Supreme Court Upholds Tax on Foreign Business Income While Deferring Constitutional Question

Supreme Court Decision in Moore v. United States: Implications for Taxation of Unrealized Gains

Supreme Court Rejects Challenge to Tax on Unrealized Gains in Landmark Case

In a highly anticipated decision, the Supreme Court ruled in Charles G. Moore v. United States that Congress has the authority to tax unrealized gains under the Sixteenth Amendment. The case centered around the Mandatory Repatriation Tax (MRT), a one-time tax on accumulated but undistributed foreign earnings included in the Tax Cuts and Jobs Act of 2017.

Petitioners argued that the Sixteenth Amendment required a realization event, such as a sale or payment of wages, to distinguish a tax on income from a tax on property. They contended that the MRT and other provisions of the Internal Revenue Code that tax unrealized income were unconstitutional.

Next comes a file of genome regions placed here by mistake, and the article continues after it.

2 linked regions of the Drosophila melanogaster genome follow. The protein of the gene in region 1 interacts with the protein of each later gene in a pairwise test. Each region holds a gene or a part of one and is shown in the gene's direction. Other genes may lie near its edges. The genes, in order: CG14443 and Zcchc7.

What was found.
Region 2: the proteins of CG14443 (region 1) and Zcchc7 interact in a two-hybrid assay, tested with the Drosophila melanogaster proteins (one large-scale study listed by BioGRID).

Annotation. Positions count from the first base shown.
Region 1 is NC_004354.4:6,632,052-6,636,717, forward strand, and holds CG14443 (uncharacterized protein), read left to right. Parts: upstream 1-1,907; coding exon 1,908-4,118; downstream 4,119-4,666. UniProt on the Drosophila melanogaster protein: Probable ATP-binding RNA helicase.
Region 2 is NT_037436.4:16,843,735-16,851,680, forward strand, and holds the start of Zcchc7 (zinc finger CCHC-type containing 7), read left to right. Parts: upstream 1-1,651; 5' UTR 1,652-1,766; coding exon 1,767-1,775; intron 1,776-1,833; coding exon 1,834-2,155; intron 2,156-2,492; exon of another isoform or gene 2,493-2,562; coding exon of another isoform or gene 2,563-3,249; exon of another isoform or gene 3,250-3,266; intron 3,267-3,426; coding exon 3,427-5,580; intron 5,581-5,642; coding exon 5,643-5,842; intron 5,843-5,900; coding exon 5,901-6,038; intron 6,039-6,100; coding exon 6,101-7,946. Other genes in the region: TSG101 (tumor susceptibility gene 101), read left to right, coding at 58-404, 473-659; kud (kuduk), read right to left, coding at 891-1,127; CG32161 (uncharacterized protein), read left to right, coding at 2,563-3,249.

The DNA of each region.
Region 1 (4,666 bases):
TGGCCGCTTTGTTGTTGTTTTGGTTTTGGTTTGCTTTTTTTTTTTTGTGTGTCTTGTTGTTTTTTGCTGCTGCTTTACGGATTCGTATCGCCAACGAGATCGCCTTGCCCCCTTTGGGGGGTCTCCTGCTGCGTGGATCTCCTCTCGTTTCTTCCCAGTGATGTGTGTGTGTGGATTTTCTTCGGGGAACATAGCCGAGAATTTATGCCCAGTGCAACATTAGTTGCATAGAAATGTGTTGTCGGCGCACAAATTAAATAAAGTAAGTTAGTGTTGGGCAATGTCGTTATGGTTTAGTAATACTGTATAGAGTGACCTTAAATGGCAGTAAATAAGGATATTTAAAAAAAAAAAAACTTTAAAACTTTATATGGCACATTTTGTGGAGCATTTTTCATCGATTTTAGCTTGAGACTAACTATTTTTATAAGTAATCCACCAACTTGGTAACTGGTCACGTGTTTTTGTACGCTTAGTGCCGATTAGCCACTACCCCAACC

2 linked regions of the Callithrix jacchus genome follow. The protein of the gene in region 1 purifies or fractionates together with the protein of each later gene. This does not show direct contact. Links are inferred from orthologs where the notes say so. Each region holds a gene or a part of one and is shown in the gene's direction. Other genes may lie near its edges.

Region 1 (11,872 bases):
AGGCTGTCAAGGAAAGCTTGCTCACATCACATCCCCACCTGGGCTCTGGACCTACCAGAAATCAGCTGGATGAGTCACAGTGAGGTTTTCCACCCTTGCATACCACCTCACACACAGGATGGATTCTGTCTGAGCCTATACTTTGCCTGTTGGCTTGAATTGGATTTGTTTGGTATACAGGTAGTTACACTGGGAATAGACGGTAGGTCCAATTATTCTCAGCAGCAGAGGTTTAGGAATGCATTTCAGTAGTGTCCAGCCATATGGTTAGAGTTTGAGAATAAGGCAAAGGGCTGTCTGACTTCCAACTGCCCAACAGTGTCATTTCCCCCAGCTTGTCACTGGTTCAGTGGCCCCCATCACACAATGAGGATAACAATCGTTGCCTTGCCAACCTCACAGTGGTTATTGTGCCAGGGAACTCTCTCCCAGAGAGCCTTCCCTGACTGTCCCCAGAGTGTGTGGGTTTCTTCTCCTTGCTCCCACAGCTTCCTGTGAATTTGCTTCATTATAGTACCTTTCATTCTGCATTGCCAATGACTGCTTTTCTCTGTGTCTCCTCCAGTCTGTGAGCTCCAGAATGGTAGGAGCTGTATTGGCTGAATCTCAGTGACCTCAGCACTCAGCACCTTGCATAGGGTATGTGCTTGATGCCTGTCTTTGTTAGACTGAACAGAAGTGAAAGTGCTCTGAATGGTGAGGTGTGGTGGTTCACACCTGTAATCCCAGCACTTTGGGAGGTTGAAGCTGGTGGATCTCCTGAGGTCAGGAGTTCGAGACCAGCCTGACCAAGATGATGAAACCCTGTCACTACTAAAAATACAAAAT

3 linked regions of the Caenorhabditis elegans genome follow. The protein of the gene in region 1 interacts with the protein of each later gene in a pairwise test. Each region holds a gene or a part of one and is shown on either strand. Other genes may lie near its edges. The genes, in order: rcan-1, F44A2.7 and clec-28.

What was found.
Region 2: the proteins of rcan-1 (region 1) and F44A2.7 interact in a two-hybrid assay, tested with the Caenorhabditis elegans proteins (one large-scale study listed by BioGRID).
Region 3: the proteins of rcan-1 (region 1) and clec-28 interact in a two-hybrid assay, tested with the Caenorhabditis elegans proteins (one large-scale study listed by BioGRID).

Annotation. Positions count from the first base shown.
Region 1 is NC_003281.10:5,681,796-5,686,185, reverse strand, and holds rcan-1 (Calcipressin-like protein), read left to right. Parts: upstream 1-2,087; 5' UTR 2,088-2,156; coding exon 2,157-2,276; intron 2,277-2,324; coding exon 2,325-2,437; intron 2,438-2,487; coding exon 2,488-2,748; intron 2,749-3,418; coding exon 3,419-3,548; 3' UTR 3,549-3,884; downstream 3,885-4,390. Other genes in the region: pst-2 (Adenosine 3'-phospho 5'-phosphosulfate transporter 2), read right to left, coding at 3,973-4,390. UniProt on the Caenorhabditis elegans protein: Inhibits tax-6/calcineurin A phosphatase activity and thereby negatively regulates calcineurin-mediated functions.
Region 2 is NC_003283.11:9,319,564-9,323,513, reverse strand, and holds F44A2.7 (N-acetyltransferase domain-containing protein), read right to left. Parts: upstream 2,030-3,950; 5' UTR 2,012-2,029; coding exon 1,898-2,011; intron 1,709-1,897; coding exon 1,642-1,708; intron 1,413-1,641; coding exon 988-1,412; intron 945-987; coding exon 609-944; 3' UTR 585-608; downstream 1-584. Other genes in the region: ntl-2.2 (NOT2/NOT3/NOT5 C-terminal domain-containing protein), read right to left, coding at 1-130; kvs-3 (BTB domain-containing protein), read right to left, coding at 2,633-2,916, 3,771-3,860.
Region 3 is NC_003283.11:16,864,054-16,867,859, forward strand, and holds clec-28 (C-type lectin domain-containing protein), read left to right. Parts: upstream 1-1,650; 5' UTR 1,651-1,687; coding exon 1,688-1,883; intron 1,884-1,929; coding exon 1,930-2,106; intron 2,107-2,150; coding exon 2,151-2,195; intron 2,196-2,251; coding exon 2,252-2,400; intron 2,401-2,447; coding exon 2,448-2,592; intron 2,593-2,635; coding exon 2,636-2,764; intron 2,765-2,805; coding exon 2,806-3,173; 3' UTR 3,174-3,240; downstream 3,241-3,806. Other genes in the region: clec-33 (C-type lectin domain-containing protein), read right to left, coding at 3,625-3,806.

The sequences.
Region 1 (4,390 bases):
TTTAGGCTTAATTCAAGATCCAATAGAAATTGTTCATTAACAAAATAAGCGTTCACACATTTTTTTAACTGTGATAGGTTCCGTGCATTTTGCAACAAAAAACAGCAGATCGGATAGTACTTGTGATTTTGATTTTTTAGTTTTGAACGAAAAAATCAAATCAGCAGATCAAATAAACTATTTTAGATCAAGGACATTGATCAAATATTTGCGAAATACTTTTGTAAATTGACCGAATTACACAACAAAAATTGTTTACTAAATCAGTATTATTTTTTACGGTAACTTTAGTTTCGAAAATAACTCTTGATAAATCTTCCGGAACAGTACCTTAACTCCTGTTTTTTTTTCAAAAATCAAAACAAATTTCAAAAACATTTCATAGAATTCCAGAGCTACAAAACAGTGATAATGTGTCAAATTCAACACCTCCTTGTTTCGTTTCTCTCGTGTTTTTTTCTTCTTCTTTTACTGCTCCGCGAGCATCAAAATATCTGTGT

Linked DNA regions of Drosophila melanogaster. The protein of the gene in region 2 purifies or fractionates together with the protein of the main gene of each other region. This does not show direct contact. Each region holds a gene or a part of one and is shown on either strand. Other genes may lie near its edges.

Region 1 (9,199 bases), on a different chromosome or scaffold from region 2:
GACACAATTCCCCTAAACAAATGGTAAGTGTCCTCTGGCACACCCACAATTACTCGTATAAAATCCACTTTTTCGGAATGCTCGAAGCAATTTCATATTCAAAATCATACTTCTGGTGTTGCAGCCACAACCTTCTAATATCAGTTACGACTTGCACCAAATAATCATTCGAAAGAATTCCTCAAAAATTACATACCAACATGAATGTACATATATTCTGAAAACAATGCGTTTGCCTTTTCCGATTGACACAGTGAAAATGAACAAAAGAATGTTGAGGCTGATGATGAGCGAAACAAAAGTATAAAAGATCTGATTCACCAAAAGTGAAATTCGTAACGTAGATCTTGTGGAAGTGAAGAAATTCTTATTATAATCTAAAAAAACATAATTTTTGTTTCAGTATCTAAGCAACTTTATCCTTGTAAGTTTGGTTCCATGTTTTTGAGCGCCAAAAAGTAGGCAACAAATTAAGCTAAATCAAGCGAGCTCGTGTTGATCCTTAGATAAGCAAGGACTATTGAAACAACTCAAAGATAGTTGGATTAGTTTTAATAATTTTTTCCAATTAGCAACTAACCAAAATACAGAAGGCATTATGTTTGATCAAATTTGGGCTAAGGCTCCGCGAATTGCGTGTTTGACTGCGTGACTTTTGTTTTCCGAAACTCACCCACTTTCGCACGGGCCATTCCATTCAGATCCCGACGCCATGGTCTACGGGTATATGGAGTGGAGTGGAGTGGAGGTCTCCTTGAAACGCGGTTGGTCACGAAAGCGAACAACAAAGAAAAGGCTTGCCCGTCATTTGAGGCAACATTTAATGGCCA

The Supreme Court, in a 7-2 decision, rejected the challenge to the MRT. Justice Kavanaugh, writing for the majority, emphasized that the MRT taxes shareholders on income that is realized by a foreign corporation, thus falling within Congress’s authority to tax incomes. The majority’s decision was narrow, focusing solely on the MRT and not addressing the broader issue of a constitutional realization requirement.

However, four justices, including Justice Barrett and Justice Thomas, endorsed the existence of a realization requirement in their separate opinions. They raised concerns about the potential implications of allowing Congress to tax unrealized gains and invited future challenges to the taxing authority.

Andrew Weiner, counsel at Kostelanetz LLP, Washington D.C., noted that this case is likely not the last word on the matter. Taxpayers may continue to challenge Congress’s taxing authority in the future, potentially leading to further Supreme Court decisions on the issue.

The ruling in Moore v. United States has significant implications for partnership taxation, S corporation taxation, and other areas of the tax code that involve taxing unrealized income. The decision sets a precedent for how Congress can tax incomes, but the debate over the constitutionality of taxing unrealized gains is far from over.